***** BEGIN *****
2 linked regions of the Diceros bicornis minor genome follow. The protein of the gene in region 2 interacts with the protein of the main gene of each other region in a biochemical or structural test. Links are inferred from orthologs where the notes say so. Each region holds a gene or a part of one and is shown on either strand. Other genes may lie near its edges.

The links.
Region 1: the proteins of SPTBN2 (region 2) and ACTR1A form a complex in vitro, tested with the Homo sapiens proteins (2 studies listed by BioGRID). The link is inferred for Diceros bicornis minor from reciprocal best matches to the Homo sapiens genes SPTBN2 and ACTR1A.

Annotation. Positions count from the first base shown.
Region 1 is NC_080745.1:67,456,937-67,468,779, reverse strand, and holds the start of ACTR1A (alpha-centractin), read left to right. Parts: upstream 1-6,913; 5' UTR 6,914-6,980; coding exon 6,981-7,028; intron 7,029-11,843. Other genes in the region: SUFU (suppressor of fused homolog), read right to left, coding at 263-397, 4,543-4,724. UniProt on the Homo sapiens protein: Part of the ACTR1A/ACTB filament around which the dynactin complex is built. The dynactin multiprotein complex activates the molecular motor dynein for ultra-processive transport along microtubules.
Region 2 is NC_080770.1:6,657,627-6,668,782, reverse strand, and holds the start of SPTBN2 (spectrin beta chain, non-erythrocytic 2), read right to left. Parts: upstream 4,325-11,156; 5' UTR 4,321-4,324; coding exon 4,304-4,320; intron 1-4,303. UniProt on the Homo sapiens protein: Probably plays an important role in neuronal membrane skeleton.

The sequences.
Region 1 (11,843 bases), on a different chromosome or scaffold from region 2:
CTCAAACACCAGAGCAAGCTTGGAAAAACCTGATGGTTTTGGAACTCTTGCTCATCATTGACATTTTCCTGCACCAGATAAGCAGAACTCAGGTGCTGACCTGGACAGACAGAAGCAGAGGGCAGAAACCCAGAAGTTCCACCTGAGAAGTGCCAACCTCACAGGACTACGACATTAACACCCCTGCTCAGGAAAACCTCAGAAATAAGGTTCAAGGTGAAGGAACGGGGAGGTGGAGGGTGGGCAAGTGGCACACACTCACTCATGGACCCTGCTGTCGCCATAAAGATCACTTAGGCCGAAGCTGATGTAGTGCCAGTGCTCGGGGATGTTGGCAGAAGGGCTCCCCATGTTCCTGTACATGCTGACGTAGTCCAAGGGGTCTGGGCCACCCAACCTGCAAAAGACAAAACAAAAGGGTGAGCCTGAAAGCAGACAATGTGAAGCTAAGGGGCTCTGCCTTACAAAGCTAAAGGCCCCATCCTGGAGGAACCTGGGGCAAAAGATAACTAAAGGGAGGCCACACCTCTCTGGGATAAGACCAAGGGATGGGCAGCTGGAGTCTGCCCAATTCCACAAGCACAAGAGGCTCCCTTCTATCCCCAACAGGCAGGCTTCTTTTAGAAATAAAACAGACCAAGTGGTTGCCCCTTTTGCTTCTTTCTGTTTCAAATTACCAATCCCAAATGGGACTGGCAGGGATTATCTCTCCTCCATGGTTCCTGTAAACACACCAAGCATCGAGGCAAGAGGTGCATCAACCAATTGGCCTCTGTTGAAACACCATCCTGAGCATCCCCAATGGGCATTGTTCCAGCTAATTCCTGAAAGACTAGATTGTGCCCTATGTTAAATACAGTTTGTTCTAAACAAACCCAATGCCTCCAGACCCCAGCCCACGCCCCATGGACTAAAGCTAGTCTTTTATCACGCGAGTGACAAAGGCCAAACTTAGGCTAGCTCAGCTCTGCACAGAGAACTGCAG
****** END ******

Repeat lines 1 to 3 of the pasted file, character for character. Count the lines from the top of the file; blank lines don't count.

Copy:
2 linked regions of the Diceros bicornis minor genome follow. The protein of the gene in region 2 interacts with the protein of the main gene of each other region in a biochemical or structural test. Links are inferred from orthologs where the notes say so. Each region holds a gene or a part of one and is shown on either strand. Other genes may lie near its edges.

The links.
Region 1: the proteins of SPTBN2 (region 2) and ACTR1A form a complex in vitro, tested with the Homo sapiens proteins (2 studies listed by BioGRID). The link is inferred for Diceros bicornis minor from reciprocal best matches to the Homo sapiens genes SPTBN2 and ACTR1A.